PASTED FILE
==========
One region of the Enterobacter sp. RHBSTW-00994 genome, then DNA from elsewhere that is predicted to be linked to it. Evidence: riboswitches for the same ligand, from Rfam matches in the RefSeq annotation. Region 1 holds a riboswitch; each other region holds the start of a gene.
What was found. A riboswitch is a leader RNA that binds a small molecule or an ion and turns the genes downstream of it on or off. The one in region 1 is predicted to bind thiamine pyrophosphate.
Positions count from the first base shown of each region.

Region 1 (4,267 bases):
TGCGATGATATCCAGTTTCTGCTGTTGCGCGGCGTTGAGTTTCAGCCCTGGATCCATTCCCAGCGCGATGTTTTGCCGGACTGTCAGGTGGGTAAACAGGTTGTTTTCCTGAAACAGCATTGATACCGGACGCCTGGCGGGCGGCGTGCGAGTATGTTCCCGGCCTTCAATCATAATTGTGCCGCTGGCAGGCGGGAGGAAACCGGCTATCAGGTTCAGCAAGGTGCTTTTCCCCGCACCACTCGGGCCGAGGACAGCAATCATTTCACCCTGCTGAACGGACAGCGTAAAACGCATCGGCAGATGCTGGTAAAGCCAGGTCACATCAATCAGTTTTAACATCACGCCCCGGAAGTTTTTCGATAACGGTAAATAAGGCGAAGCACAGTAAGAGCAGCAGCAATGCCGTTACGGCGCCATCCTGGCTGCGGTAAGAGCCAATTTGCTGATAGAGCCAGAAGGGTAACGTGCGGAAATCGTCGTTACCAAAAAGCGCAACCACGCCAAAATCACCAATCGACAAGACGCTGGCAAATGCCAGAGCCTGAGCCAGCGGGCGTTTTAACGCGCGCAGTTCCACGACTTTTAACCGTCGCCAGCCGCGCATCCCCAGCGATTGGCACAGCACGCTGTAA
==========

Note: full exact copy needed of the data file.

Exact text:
One region of the Enterobacter sp. RHBSTW-00994 genome, then DNA from elsewhere that is predicted to be linked to it. Evidence: riboswitches for the same ligand, from Rfam matches in the RefSeq annotation. Region 1 holds a riboswitch; each other region holds the start of a gene.
What was found. A riboswitch is a leader RNA that binds a small molecule or an ion and turns the genes downstream of it on or off. The one in region 1 is predicted to bind thiamine pyrophosphate.
Positions count from the first base shown of each region.

Region 1 (4,267 bases):
TGCGATGATATCCAGTTTCTGCTGTTGCGCGGCGTTGAGTTTCAGCCCTGGATCCATTCCCAGCGCGATGTTTTGCCGGACTGTCAGGTGGGTAAACAGGTTGTTTTCCTGAAACAGCATTGATACCGGACGCCTGGCGGGCGGCGTGCGAGTATGTTCCCGGCCTTCAATCATAATTGTGCCGCTGGCAGGCGGGAGGAAACCGGCTATCAGGTTCAGCAAGGTGCTTTTCCCCGCACCACTCGGGCCGAGGACAGCAATCATTTCACCCTGCTGAACGGACAGCGTAAAACGCATCGGCAGATGCTGGTAAAGCCAGGTCACATCAATCAGTTTTAACATCACGCCCCGGAAGTTTTTCGATAACGGTAAATAAGGCGAAGCACAGTAAGAGCAGCAGCAATGCCGTTACGGCGCCATCCTGGCTGCGGTAAGAGCCAATTTGCTGATAGAGCCAGAAGGGTAACGTGCGGAAATCGTCGTTACCAAAAAGCGCAACCACGCCAAAATCACCAATCGACAAGACGCTGGCAAATGCCAGAGCCTGAGCCAGCGGGCGTTTTAACGCGCGCAGTTCCACGACTTTTAACCGTCGCCAGCCGCGCATCCCCAGCGATTGGCACAGCACGCTGTAA